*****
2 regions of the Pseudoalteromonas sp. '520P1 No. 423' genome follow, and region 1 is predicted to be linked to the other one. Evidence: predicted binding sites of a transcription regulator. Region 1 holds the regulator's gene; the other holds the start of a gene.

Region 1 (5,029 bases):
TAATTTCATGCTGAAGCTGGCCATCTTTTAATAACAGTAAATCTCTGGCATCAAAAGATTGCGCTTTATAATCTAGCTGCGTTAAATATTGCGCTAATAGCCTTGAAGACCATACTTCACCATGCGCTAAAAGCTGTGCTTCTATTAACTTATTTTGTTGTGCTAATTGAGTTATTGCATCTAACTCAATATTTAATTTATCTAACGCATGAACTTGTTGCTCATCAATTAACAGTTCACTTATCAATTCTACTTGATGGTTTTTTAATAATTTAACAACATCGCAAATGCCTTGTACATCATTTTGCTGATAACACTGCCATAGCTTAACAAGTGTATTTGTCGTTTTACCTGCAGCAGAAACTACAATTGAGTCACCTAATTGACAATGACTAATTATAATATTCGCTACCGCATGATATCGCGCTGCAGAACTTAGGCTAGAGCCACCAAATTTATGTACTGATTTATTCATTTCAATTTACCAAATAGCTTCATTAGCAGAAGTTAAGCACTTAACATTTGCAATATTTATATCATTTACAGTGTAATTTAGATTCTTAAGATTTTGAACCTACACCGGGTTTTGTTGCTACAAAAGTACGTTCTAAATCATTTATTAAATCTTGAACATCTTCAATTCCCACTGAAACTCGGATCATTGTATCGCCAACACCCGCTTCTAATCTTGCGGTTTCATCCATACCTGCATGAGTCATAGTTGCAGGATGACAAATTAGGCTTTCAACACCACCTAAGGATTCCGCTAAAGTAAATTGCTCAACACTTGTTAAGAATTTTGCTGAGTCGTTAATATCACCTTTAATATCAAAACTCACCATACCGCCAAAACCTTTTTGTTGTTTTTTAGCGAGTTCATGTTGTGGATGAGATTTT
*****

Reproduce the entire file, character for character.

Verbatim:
2 regions of the Pseudoalteromonas sp. '520P1 No. 423' genome follow, and region 1 is predicted to be linked to the other one. Evidence: predicted binding sites of a transcription regulator. Region 1 holds the regulator's gene; the other holds the start of a gene.

Region 1 (5,029 bases):
TAATTTCATGCTGAAGCTGGCCATCTTTTAATAACAGTAAATCTCTGGCATCAAAAGATTGCGCTTTATAATCTAGCTGCGTTAAATATTGCGCTAATAGCCTTGAAGACCATACTTCACCATGCGCTAAAAGCTGTGCTTCTATTAACTTATTTTGTTGTGCTAATTGAGTTATTGCATCTAACTCAATATTTAATTTATCTAACGCATGAACTTGTTGCTCATCAATTAACAGTTCACTTATCAATTCTACTTGATGGTTTTTTAATAATTTAACAACATCGCAAATGCCTTGTACATCATTTTGCTGATAACACTGCCATAGCTTAACAAGTGTATTTGTCGTTTTACCTGCAGCAGAAACTACAATTGAGTCACCTAATTGACAATGACTAATTATAATATTCGCTACCGCATGATATCGCGCTGCAGAACTTAGGCTAGAGCCACCAAATTTATGTACTGATTTATTCATTTCAATTTACCAAATAGCTTCATTAGCAGAAGTTAAGCACTTAACATTTGCAATATTTATATCATTTACAGTGTAATTTAGATTCTTAAGATTTTGAACCTACACCGGGTTTTGTTGCTACAAAAGTACGTTCTAAATCATTTATTAAATCTTGAACATCTTCAATTCCCACTGAAACTCGGATCATTGTATCGCCAACACCCGCTTCTAATCTTGCGGTTTCATCCATACCTGCATGAGTCATAGTTGCAGGATGACAAATTAGGCTTTCAACACCACCTAAGGATTCCGCTAAAGTAAATTGCTCAACACTTGTTAAGAATTTTGCTGAGTCGTTAATATCACCTTTAATATCAAAACTCACCATACCGCCAAAACCTTTTTGTTGTTTTTTAGCGAGTTCATGTTGTGGATGAGATTTT